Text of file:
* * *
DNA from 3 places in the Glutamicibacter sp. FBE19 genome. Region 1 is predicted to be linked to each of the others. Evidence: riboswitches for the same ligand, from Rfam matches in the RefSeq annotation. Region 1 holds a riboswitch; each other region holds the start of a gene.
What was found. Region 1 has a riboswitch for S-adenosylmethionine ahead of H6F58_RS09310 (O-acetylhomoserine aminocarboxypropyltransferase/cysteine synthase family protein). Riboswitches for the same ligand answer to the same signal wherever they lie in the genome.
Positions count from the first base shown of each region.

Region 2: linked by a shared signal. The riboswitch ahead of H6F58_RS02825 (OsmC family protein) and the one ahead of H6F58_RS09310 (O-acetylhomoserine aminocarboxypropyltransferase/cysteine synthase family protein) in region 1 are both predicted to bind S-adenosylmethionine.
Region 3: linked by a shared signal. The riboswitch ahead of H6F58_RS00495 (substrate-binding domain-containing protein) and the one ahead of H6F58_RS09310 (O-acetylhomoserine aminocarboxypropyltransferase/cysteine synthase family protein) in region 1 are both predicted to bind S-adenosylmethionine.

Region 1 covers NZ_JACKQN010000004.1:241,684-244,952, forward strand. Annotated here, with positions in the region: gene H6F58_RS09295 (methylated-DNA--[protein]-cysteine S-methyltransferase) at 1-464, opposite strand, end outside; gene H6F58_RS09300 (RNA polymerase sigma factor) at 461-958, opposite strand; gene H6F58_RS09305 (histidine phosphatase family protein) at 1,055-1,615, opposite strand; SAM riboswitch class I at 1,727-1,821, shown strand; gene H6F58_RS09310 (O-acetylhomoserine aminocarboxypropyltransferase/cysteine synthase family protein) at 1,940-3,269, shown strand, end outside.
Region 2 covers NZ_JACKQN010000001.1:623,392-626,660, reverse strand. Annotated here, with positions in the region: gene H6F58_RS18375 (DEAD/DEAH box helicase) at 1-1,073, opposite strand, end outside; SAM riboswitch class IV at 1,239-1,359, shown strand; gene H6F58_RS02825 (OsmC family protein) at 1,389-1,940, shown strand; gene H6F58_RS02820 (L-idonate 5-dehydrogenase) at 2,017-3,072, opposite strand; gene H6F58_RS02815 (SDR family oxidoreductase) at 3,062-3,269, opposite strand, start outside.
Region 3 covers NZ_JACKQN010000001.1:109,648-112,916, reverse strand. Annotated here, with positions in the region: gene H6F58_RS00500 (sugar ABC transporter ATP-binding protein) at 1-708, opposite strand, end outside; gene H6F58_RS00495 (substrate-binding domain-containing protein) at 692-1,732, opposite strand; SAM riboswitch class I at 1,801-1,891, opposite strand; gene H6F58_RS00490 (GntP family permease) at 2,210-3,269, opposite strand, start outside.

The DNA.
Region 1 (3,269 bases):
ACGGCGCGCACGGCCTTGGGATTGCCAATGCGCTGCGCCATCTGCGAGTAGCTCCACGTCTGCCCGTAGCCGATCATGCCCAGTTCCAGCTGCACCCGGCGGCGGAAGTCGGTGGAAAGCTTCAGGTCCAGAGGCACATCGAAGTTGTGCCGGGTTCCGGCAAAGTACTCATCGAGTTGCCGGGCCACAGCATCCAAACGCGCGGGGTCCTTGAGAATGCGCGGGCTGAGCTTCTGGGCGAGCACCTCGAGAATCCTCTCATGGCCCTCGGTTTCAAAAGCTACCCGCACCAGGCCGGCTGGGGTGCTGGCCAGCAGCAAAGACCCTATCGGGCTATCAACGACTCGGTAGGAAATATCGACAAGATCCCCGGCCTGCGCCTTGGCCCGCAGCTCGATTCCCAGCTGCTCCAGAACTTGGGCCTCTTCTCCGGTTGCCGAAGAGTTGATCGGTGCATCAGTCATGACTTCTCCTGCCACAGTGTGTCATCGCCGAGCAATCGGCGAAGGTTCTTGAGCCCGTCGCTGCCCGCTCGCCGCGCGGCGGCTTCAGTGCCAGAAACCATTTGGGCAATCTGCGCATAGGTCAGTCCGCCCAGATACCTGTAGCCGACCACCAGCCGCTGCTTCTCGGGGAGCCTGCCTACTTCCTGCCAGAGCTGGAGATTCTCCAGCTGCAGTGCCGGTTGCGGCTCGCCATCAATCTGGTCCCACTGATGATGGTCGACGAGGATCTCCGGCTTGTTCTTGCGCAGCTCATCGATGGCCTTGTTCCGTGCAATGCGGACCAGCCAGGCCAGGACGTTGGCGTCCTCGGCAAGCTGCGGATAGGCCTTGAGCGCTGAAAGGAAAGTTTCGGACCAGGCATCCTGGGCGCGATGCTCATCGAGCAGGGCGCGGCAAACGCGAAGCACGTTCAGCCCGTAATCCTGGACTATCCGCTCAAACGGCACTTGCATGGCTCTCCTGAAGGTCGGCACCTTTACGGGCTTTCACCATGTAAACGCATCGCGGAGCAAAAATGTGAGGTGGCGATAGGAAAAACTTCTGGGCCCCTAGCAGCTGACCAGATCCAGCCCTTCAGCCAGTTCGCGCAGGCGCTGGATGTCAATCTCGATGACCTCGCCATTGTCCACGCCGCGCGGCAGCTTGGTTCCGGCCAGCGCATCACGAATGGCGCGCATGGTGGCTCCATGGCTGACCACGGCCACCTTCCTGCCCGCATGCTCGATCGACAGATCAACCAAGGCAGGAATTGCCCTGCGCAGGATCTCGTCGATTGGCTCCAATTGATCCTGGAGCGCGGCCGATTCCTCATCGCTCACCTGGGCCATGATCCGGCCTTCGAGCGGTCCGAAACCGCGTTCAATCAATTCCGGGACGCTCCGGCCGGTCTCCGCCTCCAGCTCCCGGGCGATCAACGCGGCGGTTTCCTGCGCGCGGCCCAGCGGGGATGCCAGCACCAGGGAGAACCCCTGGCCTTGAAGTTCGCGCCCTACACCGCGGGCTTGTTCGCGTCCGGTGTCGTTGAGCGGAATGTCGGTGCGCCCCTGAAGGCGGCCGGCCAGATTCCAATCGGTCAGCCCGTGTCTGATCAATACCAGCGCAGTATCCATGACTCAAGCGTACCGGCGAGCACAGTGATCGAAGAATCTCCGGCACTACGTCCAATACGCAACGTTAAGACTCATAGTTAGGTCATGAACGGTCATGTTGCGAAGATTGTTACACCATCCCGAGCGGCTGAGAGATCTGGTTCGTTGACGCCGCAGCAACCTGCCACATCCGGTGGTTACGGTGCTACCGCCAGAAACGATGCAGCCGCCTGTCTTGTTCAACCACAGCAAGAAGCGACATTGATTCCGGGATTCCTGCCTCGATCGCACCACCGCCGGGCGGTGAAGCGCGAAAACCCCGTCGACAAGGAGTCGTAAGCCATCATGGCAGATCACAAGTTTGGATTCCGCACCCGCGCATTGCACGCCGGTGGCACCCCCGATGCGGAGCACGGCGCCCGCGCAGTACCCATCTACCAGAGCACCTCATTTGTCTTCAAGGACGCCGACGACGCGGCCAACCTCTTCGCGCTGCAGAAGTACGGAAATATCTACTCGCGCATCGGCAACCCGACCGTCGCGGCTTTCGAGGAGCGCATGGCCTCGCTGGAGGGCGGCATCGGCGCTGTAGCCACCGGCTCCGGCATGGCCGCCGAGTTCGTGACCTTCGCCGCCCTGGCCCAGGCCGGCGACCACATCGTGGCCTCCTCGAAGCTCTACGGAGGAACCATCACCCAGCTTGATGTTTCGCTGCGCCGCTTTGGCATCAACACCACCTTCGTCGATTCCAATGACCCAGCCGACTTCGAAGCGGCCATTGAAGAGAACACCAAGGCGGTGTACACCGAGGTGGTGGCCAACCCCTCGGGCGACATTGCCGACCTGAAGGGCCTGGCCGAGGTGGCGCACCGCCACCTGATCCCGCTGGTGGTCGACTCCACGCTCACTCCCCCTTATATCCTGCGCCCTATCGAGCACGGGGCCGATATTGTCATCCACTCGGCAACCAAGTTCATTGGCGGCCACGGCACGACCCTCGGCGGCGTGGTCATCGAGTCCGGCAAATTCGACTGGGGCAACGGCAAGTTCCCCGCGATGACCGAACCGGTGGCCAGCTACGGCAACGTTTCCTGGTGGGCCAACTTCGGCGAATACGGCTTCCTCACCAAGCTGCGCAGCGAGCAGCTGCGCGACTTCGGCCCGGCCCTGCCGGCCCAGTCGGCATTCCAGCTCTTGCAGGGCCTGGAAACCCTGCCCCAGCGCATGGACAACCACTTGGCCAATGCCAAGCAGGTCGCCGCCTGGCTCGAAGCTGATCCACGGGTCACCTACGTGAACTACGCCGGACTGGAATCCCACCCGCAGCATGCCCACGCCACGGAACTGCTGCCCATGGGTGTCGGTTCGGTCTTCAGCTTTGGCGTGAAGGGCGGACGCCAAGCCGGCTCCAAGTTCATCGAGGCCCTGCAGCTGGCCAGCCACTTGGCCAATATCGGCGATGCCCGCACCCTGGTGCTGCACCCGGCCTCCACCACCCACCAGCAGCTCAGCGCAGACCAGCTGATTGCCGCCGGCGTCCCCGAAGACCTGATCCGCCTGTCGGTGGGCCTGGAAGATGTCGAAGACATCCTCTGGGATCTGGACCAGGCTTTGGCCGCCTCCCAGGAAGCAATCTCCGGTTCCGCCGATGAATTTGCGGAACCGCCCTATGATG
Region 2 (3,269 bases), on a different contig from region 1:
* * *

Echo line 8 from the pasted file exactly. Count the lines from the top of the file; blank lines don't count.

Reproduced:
Region 3 covers NZ_JACKQN010000001.1:109,648-112,916, reverse strand. Annotated here, with positions in the region: gene H6F58_RS00500 (sugar ABC transporter ATP-binding protein) at 1-708, opposite strand, end outside; gene H6F58_RS00495 (substrate-binding domain-containing protein) at 692-1,732, opposite strand; SAM riboswitch class I at 1,801-1,891, opposite strand; gene H6F58_RS00490 (GntP family permease) at 2,210-3,269, opposite strand, start outside.